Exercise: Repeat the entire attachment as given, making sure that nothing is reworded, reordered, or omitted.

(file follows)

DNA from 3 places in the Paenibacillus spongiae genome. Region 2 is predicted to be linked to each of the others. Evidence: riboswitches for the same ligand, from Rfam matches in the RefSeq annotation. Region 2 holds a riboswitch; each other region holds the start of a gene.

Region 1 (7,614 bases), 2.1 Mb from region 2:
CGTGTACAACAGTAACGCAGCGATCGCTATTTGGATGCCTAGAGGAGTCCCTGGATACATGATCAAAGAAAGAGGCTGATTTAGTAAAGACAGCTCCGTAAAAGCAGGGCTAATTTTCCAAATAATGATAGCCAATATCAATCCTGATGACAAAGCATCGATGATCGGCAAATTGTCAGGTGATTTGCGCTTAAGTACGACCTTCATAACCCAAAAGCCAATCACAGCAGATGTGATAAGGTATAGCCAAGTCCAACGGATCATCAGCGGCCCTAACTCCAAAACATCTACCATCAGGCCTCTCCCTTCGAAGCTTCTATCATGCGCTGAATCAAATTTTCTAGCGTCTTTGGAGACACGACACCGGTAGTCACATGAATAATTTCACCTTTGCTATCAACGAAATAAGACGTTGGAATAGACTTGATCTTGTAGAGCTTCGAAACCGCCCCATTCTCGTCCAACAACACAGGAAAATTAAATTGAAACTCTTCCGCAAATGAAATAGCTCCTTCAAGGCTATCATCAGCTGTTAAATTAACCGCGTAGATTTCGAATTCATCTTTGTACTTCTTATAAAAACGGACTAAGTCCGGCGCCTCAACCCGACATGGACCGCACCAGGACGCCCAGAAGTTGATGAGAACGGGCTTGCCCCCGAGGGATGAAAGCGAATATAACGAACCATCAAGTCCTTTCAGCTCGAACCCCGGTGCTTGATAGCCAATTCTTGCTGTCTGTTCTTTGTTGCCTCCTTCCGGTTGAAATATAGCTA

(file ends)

DNA from 3 places in the Paenibacillus spongiae genome. Region 2 is predicted to be linked to each of the others. Evidence: riboswitches for the same ligand, from Rfam matches in the RefSeq annotation. Region 2 holds a riboswitch; each other region holds the start of a gene.

Region 1 (7,614 bases), 2.1 Mb from region 2:
CGTGTACAACAGTAACGCAGCGATCGCTATTTGGATGCCTAGAGGAGTCCCTGGATACATGATCAAAGAAAGAGGCTGATTTAGTAAAGACAGCTCCGTAAAAGCAGGGCTAATTTTCCAAATAATGATAGCCAATATCAATCCTGATGACAAAGCATCGATGATCGGCAAATTGTCAGGTGATTTGCGCTTAAGTACGACCTTCATAACCCAAAAGCCAATCACAGCAGATGTGATAAGGTATAGCCAAGTCCAACGGATCATCAGCGGCCCTAACTCCAAAACATCTACCATCAGGCCTCTCCCTTCGAAGCTTCTATCATGCGCTGAATCAAATTTTCTAGCGTCTTTGGAGACACGACACCGGTAGTCACATGAATAATTTCACCTTTGCTATCAACGAAATAAGACGTTGGAATAGACTTGATCTTGTAGAGCTTCGAAACCGCCCCATTCTCGTCCAACAACACAGGAAAATTAAATTGAAACTCTTCCGCAAATGAAATAGCTCCTTCAAGGCTATCATCAGCTGTTAAATTAACCGCGTAGATTTCGAATTCATCTTTGTACTTCTTATAAAAACGGACTAAGTCCGGCGCCTCAACCCGACATGGACCGCACCAGGACGCCCAGAAGTTGATGAGAACGGGCTTGCCCCCGAGGGATGAAAGCGAATATAACGAACCATCAAGTCCTTTCAGCTCGAACCCCGGTGCTTGATAGCCAATTCTTGCTGTCTGTTCTTTGTTGCCTCCTTCCGGTTGAAATATAGCTA